Risk lessons to be learnt from China
If you believe bad things happen in threes, China's economy offers plenty of risks to chew on, says Infometrics economist Gareth Kiernan.
The managing director of the economics consultancy told a PwC-hosted seminar in Hamilton that with China's slowing economic growth causing concern, the question was, could it be the next problem economy after the US and Europe?
For that to happen bad loans would have to appear on China's balance sheet and that was not out of the question, he said.
There had been overemphasis on exports by China and over-investment in this sector.
"Demand growth from the rest of the world has weakened and some of those poor decisions could start appearing on bank balance sheets, " Kiernan said.
China's local government was highly indebted, its spending adding 6 per cent to GDP over the past two years. Local government debt was 28 per cent of China's GDP. New Zealand's was estimated to peak at 30-40 per cent, he said.
The reason bad loans were not appearing yet was because China's banks were rolling them over.
"So there is real risk there for bailouts."
The wealth of Chinese households was lower than previously, Kiernan said.
Another threat is what is known as China's "shadow banking sector".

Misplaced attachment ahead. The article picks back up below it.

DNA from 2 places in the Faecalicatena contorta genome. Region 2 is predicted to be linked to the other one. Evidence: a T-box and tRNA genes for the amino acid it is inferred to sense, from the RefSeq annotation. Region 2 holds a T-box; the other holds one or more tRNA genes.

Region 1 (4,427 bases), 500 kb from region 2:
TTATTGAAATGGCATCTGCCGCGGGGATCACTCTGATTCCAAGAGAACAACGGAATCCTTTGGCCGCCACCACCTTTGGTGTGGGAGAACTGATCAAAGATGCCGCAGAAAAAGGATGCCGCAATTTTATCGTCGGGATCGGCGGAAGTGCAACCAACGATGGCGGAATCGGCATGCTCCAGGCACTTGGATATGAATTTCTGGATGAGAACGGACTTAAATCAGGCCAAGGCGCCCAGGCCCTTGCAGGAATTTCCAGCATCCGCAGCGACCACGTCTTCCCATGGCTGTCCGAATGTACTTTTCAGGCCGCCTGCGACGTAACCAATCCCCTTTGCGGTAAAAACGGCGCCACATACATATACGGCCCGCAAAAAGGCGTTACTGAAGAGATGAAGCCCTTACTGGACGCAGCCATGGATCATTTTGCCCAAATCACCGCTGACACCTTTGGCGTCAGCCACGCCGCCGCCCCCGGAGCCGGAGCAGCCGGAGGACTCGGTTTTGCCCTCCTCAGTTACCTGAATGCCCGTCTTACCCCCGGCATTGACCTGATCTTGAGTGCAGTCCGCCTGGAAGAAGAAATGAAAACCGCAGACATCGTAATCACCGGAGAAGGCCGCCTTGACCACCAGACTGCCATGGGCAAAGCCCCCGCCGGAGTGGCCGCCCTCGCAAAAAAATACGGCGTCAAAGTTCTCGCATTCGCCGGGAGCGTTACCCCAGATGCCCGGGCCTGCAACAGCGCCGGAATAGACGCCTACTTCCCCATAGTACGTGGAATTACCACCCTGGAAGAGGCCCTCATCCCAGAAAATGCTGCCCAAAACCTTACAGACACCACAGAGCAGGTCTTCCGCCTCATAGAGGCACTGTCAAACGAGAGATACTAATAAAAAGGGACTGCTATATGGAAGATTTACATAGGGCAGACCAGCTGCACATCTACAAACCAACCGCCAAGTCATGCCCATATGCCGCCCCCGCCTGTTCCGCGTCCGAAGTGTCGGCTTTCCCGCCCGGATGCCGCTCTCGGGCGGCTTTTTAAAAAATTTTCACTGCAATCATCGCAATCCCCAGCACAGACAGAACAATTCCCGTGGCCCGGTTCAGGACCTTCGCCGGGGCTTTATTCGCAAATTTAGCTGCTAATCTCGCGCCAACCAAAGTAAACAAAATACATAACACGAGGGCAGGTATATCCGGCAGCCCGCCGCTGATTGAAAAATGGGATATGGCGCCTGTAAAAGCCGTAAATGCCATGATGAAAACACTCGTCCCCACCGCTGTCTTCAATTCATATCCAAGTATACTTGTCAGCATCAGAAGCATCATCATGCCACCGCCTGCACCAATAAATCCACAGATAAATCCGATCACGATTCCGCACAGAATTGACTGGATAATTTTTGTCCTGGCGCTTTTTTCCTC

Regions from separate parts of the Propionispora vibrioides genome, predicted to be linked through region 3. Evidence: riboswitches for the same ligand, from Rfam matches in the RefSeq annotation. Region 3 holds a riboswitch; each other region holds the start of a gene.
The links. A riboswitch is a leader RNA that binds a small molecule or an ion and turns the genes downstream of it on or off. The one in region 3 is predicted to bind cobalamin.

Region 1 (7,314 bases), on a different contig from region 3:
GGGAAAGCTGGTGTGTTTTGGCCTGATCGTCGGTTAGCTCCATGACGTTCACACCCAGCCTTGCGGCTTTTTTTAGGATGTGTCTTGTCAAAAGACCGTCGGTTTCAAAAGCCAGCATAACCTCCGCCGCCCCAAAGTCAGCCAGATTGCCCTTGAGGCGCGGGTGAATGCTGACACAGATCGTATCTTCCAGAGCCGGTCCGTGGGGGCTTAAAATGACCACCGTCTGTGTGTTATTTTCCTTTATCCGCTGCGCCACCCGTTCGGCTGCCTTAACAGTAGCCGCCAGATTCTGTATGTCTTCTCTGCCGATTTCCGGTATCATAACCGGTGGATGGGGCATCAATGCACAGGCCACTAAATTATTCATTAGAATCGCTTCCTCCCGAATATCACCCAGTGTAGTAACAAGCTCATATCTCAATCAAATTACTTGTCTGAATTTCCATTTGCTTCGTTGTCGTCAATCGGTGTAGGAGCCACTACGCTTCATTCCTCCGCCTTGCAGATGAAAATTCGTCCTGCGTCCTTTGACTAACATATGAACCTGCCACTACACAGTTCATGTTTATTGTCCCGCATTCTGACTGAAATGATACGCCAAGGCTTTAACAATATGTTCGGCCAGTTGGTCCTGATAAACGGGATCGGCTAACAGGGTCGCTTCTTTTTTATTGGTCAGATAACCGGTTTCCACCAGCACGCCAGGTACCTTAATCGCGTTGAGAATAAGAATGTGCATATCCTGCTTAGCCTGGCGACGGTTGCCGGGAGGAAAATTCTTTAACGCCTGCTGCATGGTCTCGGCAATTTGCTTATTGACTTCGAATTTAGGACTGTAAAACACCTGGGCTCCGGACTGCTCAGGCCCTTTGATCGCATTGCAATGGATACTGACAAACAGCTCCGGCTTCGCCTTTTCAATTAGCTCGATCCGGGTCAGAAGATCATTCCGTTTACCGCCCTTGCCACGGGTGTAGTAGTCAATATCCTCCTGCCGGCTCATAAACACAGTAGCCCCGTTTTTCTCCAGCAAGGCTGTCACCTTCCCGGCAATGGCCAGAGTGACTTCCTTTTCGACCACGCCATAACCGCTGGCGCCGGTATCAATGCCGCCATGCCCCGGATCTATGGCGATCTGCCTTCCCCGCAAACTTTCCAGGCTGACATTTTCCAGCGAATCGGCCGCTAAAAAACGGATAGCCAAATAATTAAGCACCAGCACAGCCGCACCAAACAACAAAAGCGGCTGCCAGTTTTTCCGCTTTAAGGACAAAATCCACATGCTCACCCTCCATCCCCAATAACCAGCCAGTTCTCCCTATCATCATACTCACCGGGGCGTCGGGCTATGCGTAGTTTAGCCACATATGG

In this sector are non-bank lending institutions, many "pretty dodgy", he said.
There were 62 "investment trusts" within the shadow sector, 10 of them accounting for half of the loans. The shadow sector made up 2.5 per cent of China's financial sector, which may not sound a lot but represented $460 billion of lending, more than twice New Zealand's GDP, he said.
Lending was generally of low quality, with many of the trusts lending to each other and to poor quality property development.
"Defaults by low tier developers and the shadow banking sector would hit the core financial system. So there are a number of risks," Kiernan said.
China's anticipated growth was 8 per cent for each of the next two years, he said.
"But keep an eye on it, if it does fall over it will be a pretty ugly picture."
Another impact on China's economy would be its ageing population.
While projections were based on China's present one-child policy and could change if this was relaxed, by 2070 it was expected that 30 per cent of the population would be over 65 years old. But it would only be 15 to 20 years before the over-65 demographic rose "dramatically".
"A huge lift (in over 65-year-olds) is a real change coming through for the Chinese economy. Savings rates will decline and as the size of the the proportion of this population increases there will be more pressure on the government to introduce a welfare safety net and for other groups as well.
As international credit became constrained, there would be a potentially negative effect on China's property market.
Less credit availability would presumably push up retail interest rates.
"This would not be entirely bad...higher interest rates would bring higher quality investments but could certainly be expected to constrain growth."
Upward pressure on the Chinese yuan would push up exchange rates putting pressure on Chinese exporters, Kiernan said.
One of China biggest advantages, it's pool of very cheap labour would start to be eroded over the medium term and exporting would get tougher, he said.